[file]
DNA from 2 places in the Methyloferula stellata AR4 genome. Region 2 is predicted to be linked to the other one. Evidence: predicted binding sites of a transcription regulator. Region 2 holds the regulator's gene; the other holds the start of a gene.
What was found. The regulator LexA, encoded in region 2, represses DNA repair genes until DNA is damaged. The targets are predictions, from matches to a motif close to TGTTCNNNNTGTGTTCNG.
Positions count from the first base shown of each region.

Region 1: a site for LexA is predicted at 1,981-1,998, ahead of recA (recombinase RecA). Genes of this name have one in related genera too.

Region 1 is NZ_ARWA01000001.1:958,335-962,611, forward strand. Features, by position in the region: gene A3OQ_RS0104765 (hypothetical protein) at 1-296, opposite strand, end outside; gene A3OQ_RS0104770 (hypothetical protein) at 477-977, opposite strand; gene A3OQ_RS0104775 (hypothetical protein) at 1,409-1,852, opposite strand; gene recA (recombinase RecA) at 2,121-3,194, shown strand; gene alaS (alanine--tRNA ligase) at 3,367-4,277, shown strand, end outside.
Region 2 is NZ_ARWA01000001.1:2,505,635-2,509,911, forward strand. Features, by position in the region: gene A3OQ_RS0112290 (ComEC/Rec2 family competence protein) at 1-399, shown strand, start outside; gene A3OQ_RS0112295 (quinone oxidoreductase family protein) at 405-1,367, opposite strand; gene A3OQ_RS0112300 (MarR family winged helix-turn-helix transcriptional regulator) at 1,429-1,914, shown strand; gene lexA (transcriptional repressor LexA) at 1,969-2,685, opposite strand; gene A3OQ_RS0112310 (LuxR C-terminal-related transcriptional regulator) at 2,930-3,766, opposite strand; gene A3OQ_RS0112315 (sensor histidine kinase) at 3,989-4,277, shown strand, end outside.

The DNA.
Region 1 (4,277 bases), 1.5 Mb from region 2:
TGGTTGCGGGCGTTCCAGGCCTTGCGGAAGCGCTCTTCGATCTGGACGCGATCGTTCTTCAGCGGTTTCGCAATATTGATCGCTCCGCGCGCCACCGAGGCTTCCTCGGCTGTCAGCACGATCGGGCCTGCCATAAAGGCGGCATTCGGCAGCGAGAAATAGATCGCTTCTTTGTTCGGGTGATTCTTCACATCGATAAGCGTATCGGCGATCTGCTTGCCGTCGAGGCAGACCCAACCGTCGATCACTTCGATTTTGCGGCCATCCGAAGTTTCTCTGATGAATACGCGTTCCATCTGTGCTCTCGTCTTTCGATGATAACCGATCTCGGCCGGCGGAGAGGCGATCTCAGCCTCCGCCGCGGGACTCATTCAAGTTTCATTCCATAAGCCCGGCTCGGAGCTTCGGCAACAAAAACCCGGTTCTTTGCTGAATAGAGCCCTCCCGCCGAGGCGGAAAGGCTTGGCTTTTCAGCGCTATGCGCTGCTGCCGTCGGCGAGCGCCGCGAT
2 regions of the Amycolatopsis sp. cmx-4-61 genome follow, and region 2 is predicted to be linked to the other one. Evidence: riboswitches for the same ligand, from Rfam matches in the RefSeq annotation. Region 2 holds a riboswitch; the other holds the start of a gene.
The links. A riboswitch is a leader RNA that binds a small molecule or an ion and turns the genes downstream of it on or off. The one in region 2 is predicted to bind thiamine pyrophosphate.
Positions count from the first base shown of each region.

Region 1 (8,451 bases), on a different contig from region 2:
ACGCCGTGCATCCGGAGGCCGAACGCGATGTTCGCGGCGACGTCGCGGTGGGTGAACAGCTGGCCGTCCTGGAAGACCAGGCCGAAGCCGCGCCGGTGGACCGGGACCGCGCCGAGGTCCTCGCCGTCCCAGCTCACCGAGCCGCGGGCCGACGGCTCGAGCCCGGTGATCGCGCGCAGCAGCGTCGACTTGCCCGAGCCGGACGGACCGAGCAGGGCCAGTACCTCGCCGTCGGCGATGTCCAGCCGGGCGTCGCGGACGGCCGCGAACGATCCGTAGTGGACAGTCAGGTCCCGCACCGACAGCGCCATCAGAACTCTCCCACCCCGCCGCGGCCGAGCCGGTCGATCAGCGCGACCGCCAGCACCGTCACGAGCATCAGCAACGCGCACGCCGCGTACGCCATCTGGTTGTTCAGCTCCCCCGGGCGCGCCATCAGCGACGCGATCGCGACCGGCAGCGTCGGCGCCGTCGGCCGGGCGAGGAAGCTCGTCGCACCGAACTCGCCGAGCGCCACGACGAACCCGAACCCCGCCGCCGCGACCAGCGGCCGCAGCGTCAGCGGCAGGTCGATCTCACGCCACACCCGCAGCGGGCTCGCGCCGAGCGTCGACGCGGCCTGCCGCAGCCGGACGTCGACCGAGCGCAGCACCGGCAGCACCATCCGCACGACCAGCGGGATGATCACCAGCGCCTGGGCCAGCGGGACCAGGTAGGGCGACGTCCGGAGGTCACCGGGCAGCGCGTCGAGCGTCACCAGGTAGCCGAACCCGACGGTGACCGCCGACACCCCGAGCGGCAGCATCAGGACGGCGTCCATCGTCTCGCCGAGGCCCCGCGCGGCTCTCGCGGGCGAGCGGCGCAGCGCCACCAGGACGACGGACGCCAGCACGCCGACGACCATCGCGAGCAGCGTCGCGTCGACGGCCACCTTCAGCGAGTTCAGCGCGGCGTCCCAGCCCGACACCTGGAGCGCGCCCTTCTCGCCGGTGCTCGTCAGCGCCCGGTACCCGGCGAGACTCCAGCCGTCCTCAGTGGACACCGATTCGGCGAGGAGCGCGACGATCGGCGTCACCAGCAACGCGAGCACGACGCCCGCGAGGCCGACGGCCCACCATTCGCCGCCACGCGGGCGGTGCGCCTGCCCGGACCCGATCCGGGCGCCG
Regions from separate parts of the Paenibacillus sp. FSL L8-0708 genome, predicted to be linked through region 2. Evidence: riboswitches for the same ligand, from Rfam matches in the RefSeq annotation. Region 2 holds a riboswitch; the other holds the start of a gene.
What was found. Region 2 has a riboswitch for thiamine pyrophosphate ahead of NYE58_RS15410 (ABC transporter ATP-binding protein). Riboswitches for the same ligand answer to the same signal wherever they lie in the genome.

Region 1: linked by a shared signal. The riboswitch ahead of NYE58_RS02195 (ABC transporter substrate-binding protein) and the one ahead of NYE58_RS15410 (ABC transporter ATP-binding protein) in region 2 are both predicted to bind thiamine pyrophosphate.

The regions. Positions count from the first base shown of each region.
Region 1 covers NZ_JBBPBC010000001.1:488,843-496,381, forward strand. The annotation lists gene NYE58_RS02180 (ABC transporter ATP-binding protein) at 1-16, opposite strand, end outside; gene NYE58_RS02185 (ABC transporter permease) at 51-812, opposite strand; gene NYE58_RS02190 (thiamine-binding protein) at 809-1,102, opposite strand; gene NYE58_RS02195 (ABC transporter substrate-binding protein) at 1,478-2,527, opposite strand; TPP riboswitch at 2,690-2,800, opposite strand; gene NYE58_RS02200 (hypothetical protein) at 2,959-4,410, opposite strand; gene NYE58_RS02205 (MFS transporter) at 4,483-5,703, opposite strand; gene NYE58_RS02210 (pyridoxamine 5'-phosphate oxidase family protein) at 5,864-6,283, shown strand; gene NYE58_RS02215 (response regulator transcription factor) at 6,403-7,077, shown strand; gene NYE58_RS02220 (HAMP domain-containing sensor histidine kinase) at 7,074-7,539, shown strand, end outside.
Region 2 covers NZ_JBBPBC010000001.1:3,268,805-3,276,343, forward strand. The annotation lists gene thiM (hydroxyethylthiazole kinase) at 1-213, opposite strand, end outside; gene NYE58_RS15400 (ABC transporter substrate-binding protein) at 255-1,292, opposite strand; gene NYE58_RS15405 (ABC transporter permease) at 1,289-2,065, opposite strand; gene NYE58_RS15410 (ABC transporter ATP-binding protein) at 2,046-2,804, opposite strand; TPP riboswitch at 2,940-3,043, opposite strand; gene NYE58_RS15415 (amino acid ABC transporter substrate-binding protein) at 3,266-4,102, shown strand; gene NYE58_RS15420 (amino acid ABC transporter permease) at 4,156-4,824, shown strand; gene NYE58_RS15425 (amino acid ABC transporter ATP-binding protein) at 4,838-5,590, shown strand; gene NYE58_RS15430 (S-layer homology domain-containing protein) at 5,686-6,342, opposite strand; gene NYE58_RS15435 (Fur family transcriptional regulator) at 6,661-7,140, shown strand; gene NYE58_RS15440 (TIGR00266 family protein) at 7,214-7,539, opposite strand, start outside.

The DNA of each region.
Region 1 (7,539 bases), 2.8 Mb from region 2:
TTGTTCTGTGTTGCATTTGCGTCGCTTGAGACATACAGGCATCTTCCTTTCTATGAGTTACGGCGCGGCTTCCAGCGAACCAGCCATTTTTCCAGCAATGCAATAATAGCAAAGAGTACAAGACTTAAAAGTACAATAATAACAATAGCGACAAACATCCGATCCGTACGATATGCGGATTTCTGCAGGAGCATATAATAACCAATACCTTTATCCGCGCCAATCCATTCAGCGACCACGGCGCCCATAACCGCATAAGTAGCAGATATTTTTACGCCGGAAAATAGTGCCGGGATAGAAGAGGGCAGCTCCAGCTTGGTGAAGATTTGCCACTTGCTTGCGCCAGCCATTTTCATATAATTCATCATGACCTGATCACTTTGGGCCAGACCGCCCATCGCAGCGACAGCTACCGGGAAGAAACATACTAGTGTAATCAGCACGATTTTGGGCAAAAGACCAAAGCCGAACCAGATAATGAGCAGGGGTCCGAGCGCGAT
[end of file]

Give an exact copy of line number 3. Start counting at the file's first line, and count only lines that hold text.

Positions count from the first base shown of each region.